Archives for December 2010

fmhLisa Guest Posts on Abortion

Lisa is the founder of the blog She recently blogged about how as a Mormon, she found herself embracing the term feminist and pro-life. She outlines her reasons for why.

When I was in my early teens I found out my neighbors had a dark secret.

They were Democrats.  Obviously, my first question to their daughter (who is a few years older than me, and whom I greatly admired because she is both kind and beautiful) was . . . “So you believe in abortions?  Don’t you care about the babies!”

She responded “it isn’t that simple”, gave me a look that made me feel shame deep in my bones, and went to talk to someone less ignorant and self-righteous.  Go figure.

(And as Karma would have it, I get this response [though often worded more delicately] on a pretty regular basis.  And really it isn’t something I feel I can respond to in a sound bite. )

Shortly after this dark discovery, when I asked my mother about the Jones’ being (whisper) “Democrats”, and how could they! She told me this story:

When she was pregnant with her third child she really felt that she could feel the spirits of her children, each of them somehow felt distinctly different.  She could sense them as people far before they entered the world.

And she was agonizing over the issue of abortion (though she didn’t tell me why, more on that later), wondering what would happen to all those spirits whose lives were cut short,  wondering about the women who took that step, could they ever be forgiven?  She said it was just eating away at her peace of mind, and so she prayed and prayed.  And she received a very strong answer, “Be still and know that I am God”.

She didn’t feel like she knew any more, but she was filled with peace that God was a God of Justice, and a God of Mercy, and that the babies would be okay, it wasn’t her place to judge the mothers.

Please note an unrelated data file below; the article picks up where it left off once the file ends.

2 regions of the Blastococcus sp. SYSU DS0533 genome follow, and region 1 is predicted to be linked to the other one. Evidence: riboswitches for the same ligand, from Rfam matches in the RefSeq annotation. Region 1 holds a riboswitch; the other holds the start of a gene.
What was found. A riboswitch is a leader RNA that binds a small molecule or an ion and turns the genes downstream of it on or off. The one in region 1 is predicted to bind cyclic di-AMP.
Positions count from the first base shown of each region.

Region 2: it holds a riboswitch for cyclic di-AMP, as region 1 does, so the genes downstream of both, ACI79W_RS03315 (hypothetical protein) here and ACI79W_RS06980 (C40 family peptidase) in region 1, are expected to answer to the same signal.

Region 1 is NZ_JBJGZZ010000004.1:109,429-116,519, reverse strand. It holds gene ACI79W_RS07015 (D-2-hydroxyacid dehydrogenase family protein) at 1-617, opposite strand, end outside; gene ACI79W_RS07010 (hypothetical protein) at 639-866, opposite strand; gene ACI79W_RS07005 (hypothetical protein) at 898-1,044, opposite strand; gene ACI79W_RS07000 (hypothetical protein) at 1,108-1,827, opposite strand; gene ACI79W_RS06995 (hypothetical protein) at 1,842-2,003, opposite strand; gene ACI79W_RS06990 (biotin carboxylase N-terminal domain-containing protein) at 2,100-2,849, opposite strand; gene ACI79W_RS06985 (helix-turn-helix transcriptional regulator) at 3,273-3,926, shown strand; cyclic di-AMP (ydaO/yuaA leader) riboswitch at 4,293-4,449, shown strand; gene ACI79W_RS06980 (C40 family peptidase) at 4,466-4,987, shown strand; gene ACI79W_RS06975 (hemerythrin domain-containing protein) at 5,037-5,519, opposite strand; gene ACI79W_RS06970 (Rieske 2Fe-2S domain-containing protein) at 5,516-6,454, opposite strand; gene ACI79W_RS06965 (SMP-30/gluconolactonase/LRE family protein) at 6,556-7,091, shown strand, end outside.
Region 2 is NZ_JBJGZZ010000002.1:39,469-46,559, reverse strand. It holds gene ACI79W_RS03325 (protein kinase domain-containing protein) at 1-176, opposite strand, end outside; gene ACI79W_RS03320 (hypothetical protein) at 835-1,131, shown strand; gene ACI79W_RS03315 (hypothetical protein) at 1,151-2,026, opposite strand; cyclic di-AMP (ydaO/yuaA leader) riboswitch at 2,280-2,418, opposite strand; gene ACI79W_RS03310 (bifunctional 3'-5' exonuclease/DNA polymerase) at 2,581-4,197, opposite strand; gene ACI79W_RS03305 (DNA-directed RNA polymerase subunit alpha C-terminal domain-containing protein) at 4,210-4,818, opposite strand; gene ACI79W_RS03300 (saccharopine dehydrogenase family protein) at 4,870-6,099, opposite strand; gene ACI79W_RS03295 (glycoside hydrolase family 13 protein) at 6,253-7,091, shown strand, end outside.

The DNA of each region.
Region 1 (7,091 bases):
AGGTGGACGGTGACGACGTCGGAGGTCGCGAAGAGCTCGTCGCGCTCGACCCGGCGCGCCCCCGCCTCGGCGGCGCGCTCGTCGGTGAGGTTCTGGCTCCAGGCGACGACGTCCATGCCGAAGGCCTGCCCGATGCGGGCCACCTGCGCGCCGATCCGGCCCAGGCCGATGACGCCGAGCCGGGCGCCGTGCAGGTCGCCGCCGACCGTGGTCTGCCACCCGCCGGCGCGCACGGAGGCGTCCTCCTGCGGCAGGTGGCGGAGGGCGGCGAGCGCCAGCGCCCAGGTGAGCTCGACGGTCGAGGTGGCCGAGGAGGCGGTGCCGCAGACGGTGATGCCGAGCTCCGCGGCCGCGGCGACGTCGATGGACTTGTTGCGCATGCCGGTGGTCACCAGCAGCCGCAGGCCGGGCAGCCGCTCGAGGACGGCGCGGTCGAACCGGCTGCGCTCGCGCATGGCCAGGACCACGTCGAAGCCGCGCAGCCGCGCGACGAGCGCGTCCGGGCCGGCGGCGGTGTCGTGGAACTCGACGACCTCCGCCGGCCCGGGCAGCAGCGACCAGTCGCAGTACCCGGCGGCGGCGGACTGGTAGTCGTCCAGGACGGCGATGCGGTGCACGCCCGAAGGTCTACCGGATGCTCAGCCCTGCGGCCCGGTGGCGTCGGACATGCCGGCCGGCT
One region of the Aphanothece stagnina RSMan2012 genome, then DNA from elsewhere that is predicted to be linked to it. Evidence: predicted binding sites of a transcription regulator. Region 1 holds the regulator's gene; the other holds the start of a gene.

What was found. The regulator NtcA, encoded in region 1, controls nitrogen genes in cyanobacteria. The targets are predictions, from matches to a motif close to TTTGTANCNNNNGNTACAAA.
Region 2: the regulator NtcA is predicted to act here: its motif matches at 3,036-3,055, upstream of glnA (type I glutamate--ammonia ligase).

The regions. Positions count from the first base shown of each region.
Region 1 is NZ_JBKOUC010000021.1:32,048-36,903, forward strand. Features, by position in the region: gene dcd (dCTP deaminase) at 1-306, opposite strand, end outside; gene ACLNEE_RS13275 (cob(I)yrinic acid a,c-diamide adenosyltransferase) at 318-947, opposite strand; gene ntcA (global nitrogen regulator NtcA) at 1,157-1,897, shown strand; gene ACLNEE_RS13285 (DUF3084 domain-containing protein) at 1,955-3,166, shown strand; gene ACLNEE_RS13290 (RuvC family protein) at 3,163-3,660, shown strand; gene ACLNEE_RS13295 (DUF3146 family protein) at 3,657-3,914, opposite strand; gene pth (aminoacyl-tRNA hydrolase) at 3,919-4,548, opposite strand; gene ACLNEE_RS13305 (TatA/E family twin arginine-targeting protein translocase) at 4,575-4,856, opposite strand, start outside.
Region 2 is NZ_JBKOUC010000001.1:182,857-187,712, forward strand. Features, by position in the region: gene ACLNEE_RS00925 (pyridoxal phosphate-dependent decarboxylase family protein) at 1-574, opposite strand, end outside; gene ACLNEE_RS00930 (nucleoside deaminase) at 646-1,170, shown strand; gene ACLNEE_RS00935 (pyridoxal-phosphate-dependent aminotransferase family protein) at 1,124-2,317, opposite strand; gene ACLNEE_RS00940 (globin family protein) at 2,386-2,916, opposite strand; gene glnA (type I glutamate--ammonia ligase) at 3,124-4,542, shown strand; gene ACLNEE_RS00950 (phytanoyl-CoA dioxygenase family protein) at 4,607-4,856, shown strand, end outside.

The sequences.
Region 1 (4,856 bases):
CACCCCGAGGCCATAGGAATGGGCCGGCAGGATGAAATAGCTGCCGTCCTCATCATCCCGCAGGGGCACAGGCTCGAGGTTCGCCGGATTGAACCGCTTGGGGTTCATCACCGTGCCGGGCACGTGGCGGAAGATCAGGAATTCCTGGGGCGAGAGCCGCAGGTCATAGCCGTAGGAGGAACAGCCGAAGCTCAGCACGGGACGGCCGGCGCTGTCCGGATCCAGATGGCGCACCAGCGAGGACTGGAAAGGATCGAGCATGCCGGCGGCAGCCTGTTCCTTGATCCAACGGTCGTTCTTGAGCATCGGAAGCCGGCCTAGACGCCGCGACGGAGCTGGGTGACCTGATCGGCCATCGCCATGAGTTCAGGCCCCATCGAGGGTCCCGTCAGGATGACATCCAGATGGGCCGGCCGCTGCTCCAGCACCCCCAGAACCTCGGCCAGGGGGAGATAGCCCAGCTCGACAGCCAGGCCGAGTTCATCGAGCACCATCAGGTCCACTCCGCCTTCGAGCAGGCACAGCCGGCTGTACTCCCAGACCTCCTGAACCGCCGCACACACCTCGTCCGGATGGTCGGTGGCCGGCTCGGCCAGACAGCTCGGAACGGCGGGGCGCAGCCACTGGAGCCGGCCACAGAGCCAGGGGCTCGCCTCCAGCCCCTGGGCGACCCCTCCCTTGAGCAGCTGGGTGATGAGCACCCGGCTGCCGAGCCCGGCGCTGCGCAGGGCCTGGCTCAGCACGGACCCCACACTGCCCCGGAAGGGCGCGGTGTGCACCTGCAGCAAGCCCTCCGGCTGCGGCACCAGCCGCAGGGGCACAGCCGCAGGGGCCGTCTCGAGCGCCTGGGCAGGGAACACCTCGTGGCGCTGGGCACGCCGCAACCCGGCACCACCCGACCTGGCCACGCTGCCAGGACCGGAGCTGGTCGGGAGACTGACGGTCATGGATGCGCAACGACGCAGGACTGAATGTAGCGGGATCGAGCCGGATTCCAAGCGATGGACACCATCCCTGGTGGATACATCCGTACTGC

And from that story I think I built a kind of rough gist of a (personal) Mormon doctrine of abortion, basically, that pre-mortal souls would get another chance to come to Earth.  Now my mom still labels herself as strongly Pro-Life, and so did I back then, in fact, it was abortion that was one of my big sticking points as I made my awkward transition from a conservative orthodox to a liberal heterodox kinda gal.  As I was deciding if I should label myself a feminist or not . . . abortion really was the issue that weighed on me more than any other.

I was starting to understand how important it is for women to have control over our own bodies.  I felt great pain and sympathy for women who found themselves in impossible situations and chose abortion. I’d read about the horrible pre-Roe days when hospitals had whole wards for botched abortions where women died in droves.  I knew all that, but I just couldn’t get over the babies!  The poor innocent babies.

I never could convince myself that I could just switch sides, call it a fetus,  forget about the moral ambiguity of the whole situation.  I never could find again the comfortable moral certainty of willful ignorance.  It took me a really long time to realize that I didn’t have to.

One of my first steps along that path was rooted in the Church’s own public stance on abortion, namely where it states in the handbook that in the case of rape and incest, abortion is considered a viable alternative.  Surely abortion could not be “murder” if there are instances when the Church itself says it is a viable (if probably regrettable) alternative.  Because the church would never (I hope) say that a mother could murder her two-year-old child, not even if the child had been conceived during rape or incest.   It seemed clear to me that there was, there had to be, a material difference between abortion and killing a living child.